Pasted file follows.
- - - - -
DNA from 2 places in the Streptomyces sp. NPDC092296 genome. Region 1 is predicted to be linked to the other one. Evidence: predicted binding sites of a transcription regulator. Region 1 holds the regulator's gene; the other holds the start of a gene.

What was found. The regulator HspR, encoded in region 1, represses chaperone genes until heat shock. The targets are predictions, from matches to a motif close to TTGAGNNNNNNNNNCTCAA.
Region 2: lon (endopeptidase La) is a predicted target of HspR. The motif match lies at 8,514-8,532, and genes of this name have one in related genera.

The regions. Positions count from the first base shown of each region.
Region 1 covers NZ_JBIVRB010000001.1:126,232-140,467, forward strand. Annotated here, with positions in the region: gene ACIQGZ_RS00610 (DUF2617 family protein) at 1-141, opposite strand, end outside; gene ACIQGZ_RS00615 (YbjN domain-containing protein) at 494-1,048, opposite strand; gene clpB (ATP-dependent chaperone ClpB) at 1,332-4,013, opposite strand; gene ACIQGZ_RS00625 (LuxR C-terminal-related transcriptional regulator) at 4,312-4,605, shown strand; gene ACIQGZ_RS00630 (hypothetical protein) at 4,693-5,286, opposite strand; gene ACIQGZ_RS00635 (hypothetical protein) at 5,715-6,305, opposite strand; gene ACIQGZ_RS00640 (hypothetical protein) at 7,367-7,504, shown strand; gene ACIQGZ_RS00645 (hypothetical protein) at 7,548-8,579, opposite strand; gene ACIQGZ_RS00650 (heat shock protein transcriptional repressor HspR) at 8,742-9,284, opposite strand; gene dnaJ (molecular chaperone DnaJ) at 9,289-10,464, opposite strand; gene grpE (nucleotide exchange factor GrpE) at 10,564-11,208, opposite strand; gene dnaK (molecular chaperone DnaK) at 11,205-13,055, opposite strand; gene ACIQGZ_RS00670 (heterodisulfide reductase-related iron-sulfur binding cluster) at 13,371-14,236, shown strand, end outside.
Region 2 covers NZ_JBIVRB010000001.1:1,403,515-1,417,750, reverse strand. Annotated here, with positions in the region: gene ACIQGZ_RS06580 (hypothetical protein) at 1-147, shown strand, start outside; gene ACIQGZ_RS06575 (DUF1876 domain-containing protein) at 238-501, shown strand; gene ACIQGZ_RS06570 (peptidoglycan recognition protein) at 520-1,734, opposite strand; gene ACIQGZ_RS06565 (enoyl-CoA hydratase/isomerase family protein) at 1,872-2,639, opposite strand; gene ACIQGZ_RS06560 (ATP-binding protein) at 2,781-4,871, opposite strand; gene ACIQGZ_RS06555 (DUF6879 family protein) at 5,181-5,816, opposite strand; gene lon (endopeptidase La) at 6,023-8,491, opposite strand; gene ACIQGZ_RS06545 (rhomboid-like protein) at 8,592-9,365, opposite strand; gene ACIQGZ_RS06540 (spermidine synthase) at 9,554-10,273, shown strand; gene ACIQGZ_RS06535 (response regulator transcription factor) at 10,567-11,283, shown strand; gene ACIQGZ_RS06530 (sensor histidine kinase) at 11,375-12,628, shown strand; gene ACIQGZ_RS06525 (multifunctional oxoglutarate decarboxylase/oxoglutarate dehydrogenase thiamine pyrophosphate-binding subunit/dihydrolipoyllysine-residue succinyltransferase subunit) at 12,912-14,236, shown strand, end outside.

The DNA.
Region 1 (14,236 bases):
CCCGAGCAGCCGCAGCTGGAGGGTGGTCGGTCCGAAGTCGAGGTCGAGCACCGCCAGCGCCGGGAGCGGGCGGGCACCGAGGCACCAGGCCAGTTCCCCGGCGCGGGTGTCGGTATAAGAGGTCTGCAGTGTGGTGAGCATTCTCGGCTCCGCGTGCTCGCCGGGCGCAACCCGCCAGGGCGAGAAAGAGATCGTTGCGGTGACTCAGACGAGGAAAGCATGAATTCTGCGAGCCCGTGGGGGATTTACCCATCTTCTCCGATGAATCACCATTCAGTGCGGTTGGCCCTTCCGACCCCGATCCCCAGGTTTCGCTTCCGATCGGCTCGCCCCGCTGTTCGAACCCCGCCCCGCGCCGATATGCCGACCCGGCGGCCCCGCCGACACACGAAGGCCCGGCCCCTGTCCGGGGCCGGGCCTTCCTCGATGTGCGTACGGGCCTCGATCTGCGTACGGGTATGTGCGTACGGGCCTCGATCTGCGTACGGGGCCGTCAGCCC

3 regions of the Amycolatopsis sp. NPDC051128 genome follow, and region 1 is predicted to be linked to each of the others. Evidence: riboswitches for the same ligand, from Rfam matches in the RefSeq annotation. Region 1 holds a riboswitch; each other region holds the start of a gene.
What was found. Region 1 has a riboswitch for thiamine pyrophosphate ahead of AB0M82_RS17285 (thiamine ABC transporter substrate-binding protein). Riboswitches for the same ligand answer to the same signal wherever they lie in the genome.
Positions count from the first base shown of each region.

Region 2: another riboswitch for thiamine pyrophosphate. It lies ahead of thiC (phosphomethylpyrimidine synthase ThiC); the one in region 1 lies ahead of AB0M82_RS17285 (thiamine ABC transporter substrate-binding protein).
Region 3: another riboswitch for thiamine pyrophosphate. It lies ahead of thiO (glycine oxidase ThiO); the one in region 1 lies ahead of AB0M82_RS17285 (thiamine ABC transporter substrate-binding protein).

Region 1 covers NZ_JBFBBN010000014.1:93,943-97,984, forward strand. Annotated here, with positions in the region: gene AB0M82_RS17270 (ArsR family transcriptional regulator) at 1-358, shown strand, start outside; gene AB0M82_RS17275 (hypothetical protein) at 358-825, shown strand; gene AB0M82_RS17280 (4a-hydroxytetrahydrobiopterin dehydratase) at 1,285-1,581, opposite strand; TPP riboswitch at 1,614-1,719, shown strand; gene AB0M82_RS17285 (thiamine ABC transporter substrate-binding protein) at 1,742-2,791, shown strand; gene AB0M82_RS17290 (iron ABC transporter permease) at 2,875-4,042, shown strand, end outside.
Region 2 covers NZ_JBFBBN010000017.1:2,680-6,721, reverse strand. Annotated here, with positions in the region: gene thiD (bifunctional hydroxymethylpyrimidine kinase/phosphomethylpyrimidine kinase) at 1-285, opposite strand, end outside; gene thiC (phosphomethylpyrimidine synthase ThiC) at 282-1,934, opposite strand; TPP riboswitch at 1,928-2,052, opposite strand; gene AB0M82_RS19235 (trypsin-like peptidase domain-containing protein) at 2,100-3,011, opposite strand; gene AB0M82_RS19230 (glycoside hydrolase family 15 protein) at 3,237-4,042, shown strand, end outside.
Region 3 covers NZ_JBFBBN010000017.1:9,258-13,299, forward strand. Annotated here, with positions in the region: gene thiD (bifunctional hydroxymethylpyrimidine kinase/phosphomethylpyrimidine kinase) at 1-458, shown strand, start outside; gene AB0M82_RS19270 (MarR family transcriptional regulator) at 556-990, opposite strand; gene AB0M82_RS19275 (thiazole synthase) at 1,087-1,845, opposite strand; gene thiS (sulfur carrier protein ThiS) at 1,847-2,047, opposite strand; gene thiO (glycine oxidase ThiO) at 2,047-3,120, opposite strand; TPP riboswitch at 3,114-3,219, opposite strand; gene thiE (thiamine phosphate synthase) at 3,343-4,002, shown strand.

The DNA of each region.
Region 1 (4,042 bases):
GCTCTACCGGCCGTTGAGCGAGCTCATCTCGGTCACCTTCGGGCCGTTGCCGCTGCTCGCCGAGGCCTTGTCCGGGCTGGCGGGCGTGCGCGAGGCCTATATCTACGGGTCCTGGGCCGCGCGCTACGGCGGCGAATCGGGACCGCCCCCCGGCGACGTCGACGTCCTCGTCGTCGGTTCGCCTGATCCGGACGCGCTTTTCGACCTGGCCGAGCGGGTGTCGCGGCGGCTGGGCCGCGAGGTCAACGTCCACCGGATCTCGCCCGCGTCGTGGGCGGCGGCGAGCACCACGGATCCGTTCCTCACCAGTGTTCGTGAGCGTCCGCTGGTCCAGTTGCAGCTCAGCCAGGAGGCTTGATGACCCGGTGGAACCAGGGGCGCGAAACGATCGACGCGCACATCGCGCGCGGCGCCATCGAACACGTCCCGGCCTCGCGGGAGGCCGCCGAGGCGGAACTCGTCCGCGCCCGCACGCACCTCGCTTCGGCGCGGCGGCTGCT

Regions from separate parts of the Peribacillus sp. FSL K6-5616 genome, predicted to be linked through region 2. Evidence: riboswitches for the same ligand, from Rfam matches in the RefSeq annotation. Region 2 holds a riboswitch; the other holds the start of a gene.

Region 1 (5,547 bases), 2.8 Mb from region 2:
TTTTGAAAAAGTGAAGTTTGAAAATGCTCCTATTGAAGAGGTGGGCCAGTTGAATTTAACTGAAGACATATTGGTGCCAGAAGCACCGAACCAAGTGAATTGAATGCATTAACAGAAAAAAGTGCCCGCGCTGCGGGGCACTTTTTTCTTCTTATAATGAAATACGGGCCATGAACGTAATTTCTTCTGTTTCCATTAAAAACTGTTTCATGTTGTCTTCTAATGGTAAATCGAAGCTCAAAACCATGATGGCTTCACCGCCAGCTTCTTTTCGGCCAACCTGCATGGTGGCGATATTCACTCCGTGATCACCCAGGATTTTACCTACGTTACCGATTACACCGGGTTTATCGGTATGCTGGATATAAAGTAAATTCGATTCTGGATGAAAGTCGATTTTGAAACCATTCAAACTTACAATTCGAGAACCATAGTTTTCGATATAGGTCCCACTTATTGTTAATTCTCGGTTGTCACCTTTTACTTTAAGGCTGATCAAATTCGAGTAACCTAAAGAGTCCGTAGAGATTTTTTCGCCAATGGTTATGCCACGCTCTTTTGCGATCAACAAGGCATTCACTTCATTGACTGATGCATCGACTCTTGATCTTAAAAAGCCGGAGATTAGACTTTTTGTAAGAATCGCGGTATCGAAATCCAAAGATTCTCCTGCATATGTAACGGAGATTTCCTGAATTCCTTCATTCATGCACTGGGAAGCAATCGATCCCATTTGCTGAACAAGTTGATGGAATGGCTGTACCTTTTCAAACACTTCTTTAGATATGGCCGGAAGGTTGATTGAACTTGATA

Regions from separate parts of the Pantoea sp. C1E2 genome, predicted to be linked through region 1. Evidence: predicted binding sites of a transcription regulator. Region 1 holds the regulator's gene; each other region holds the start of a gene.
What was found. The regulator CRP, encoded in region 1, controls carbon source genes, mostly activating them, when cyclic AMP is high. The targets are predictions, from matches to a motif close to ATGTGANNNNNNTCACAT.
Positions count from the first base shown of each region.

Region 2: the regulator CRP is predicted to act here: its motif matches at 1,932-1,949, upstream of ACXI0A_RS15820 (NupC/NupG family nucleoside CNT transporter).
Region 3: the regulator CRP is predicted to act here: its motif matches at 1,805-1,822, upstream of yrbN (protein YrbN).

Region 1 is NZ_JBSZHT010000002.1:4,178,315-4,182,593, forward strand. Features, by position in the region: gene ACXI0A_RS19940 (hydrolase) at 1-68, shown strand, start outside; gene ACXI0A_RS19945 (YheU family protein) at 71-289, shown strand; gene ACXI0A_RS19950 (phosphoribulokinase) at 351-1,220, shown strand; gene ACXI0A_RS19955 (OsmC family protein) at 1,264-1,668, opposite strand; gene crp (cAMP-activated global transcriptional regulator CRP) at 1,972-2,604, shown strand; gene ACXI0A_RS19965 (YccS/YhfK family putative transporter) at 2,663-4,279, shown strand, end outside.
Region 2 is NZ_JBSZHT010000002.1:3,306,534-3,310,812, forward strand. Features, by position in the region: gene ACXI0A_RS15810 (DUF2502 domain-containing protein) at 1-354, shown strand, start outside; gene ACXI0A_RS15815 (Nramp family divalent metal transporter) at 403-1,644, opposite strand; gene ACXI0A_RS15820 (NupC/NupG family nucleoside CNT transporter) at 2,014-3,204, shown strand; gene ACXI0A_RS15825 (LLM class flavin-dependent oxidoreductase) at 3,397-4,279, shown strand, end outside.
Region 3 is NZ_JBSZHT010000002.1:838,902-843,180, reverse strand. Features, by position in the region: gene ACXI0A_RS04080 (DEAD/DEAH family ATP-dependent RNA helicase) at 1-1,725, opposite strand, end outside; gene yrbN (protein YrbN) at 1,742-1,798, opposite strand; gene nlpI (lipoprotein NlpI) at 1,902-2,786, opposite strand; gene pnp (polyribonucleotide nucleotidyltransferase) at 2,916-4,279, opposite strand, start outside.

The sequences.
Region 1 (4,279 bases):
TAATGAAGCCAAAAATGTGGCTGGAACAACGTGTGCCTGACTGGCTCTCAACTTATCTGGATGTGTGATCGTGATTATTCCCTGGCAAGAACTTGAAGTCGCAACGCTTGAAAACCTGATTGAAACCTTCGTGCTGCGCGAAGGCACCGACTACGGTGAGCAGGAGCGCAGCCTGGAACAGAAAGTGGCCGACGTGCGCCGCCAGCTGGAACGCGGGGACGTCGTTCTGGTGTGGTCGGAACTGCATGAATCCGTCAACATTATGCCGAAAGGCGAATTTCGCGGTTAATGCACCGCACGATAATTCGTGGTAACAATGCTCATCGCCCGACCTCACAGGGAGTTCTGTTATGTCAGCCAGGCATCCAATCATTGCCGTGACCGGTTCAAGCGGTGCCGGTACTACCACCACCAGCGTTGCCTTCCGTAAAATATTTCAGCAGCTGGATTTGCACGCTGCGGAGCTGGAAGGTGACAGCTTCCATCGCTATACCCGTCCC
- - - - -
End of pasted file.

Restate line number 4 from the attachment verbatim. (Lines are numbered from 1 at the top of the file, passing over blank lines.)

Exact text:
The regions. Positions count from the first base shown of each region.